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THE PACIFIC NORTHWEST'S BEST TRIPS 33 AMAZING ROAD TRIPS is a 367-page guidebook in the LONELY PLANET series. As with other books in the "Road Trips" series, the book focuses on tourist attractions in the countryside, and generally avoids disclosing interesting features of big cities, such as humongous museums, stunning modern architecture, and glitzy hotels. The authors are Krause, Brash, Miller, and Sainsbury. The book contains 33 little chapters, each corresponding to a road trip. The first third of these 33 road trips are in Washington, and these are color-coded in green. The next third are in Oregon (red). And the last third are in British Columbia (blue). Every other page contains a color photograph or color map. Unfortunately, all of the pages are on dull white paper, and there are not any glossy photos.
PHOTOGRAPHS. All of the photos are more than adequate, in terms of their ability to communicate the nature of the tourist attraction. Many of the photos show tourists walking here and there, communicating the fact that the destination in question is easy to access, and does not, for example, require 10 miles of hiking. A handful of the photos are of genuine artistic merit. Page 96 shows a stunning aerial view of Mount St. Helens' crater, with another mountain in the distance. The distant mountain is capped with snow. Page 204 shows IMNAHA CANYON, which is located near the Idaho border. Page 225 shows astonishing SALT CREEK FALLS, located in Silver Falls State Park in central Oregon. Pages 242-243 show amazing TOKETEE FALLS. The waterfall photos were taken on an overcast day, which is the photographic technique for many types of landscape, because the overcast day prevents the problem of brightly lit subject matter being cluttered with harsh shadows.
OTHER PHOTOGRAPHS. I was especially glad to see photographs of MULTNOMAH FALLS (pages 18 and 179), Mount Hood (pages 14 and 185), CRATER LAKE (pages 16-17, 238), Mount Rainier (pages 27, 30-31, 86, and 91), HOH RAINFOREST (page 44), and BEACON ROCK (page 134). Beacon Rock is located in the Columbia Gorge, across the Columbia River from Multnomah Falls. I also liked the photos of Heceta Head Lighthouse, perched dramatically over a secluded cove (page 154), CAPE MEARES, with cliffs jutting out of the ocean like skyscraper in Manhattan (page 162), Canadian Rockies (page 260-261, 337, 341), which resembles Glacier National Park in Montana. I have been to most of the above places, and I agree completely with the selection of destinations that the authors chose for this guidebook. In my opinion, Crater Lake is more beautiful than anything in the State of California, with the exception of Yosemite Valley (sorry, Californians, but this is a fact of life!). Also, in my opinion, Silver Falls State Park, which is the location of ten waterfalls, including Salt Creek Falls, is one of ten finest natural landscape areas on the west coast.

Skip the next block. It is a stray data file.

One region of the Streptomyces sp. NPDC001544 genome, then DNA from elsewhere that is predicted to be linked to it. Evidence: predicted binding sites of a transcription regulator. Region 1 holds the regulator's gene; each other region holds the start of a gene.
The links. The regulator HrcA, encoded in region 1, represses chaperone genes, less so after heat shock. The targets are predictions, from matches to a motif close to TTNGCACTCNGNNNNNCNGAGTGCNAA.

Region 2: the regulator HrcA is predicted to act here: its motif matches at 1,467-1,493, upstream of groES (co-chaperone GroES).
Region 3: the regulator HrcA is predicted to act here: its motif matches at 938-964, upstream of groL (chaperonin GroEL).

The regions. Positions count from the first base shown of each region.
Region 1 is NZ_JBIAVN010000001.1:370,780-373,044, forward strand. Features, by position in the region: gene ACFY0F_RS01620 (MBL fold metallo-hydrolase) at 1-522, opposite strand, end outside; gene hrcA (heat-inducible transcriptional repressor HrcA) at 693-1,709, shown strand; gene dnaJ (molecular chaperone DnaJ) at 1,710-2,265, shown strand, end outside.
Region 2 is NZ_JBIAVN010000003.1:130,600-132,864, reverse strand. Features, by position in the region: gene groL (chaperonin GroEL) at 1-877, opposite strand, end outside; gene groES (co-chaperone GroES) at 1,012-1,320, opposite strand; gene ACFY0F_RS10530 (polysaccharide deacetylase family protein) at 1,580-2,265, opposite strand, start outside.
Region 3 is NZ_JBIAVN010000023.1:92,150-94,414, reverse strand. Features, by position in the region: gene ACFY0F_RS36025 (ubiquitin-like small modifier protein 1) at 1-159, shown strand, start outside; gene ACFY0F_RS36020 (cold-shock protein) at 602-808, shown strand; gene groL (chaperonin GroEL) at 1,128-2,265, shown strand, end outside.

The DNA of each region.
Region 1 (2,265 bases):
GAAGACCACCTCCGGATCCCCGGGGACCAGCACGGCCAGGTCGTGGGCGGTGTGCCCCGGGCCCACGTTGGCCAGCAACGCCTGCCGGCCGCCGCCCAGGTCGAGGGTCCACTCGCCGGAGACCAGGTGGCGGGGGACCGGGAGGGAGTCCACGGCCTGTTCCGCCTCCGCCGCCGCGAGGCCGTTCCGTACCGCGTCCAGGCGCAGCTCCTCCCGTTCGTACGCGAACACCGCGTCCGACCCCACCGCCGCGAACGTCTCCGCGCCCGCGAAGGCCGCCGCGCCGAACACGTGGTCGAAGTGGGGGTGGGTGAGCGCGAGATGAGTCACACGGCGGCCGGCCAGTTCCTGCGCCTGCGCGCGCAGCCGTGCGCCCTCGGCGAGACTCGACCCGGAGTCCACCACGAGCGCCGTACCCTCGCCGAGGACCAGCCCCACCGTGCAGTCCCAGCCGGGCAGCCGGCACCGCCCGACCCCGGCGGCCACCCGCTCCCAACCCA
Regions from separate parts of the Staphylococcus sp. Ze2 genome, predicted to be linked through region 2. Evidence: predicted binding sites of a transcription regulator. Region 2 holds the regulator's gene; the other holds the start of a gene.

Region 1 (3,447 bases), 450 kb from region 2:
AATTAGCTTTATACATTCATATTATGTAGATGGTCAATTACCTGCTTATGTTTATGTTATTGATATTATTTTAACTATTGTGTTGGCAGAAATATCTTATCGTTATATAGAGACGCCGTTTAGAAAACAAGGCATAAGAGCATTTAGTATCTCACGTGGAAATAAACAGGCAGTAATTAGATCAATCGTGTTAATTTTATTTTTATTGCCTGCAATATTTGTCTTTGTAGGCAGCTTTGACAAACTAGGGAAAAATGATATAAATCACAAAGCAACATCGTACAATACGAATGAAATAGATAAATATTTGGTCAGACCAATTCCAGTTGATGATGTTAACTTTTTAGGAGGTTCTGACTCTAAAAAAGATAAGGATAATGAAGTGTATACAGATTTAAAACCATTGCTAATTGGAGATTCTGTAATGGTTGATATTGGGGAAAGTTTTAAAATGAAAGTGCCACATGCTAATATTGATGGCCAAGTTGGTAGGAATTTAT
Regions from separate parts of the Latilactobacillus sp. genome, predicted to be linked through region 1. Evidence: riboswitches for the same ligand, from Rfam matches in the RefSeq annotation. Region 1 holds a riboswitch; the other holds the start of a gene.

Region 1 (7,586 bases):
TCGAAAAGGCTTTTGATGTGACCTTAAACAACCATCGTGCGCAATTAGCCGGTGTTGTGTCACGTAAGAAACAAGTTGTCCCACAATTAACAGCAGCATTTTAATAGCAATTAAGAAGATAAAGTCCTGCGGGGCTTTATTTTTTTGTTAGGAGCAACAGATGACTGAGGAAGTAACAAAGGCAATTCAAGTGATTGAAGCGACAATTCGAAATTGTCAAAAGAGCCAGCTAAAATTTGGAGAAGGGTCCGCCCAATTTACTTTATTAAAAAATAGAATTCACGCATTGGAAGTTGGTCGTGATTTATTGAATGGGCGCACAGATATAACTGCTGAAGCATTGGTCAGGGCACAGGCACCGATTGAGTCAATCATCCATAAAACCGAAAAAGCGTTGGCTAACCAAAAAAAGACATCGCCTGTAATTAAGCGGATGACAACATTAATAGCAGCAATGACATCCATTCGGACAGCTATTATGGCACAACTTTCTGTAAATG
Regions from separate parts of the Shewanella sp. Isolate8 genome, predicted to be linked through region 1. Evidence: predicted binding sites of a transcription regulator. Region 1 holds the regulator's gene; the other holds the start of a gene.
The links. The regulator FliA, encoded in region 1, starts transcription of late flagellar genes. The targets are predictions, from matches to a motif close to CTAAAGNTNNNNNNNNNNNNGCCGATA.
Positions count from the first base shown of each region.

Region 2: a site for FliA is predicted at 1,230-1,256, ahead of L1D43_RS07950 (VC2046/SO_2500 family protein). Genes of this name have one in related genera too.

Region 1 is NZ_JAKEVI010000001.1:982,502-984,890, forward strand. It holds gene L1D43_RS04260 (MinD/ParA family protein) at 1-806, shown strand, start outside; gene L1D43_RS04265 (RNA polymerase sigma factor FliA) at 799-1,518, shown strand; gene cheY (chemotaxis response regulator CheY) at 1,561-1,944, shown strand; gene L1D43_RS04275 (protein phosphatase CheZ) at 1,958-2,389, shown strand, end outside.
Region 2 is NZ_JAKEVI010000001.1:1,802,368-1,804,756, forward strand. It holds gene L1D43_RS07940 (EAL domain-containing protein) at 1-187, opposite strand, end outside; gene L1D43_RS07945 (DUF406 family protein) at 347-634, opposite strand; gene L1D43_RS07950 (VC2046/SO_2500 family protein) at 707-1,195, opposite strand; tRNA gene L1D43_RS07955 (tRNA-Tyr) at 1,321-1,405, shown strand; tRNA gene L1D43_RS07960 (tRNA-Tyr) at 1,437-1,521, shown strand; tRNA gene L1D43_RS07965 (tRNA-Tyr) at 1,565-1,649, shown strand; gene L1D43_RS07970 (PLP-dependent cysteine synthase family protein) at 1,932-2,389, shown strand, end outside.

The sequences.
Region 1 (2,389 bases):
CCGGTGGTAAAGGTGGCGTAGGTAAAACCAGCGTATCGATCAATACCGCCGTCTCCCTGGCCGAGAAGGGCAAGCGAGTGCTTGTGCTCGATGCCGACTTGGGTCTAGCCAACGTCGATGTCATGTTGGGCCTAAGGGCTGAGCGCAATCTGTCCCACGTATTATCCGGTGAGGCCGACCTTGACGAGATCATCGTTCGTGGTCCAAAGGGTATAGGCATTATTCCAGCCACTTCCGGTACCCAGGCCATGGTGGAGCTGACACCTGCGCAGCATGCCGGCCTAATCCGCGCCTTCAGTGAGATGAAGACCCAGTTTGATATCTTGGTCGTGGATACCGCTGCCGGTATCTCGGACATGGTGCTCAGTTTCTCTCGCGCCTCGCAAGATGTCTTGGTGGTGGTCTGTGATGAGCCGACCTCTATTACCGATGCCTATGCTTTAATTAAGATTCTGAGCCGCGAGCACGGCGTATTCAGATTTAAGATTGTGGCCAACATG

OTHER UNIQUE FEATURES. Waterfalls, volcanoes, basalt formations, and dramatic sea stacks, are not the only unique features in the countryside of the Pacific northwest. The photos in this guidebook also include totem poles (pages 22 and 300), and we read that, "This welcoming village [Alert Bay] has an ancient and mythical appeal. Its First Nations community and traditions are still prevalent . . . and the Namgis Burial Ground has 18 totem poles that stand like a forest of formidable art" (page 307). Another unique aspect of the Pacific northwest is the orca whales (photo on page 60), and we read that, "San Juan Island has the good fortune to be right in the migration path of three pods of orcas . . . stop by the Whale Museum . . . to see the real thing, hook up with San Juan Excursions who stand by their boast, see whales or come again free." (page 62)
Each of the 33 road trips has a 1-page disclosure called, "Eating and Sleeping." For example, on page 51 we learn about the lodge at Lake Crescent, where we read, "this venerable shake-sided building is the oldest of the Olympic National Park lodge." (I visited Lake Crescent back in 1962 or 1963.) On page 137, we read about a motel in THE DALLES, called Celilo Inn. Unfortunately, this page fails to mention a motel/restaurant called, "Cousins." Cousins is a homey restaurant and motel, where the waitresses greet everybody with, "hello cousin!" Also, all of the tables have the pattern of a Holstein cow. Also, in the center of the dining room there is a real, full-sized tractor on display.
CRATER LAKE LODGE. Page 245 describes Crater Lake Lodge, where I stayed in 2008 and 2012, and we read that, "this grand old lodge has 71 simple but comfortable rooms (no TV or telephones) . . . with large stone fireplaces, rustic leather sofas, and a spectacular view of Crater Lake from the outside patio." Actually, I do not agree with the characterization of the rooms as, "simple." The rooms in the Crater Lake Lodge are NOT like the simple type of motel room that one finds at Motel Six. In contrast, the hotel rooms at Crater Lake lodge have interesting angles, and elegant wooden chairs, and tasteful upholstery. In fact, I found the architecture inside of the Crater Lake Lodge bedrooms, that is, the positioning of the windows, and the upholstery of the built-in bench, to be so interesting that I took several photos of the room, with my camera on a tripod.
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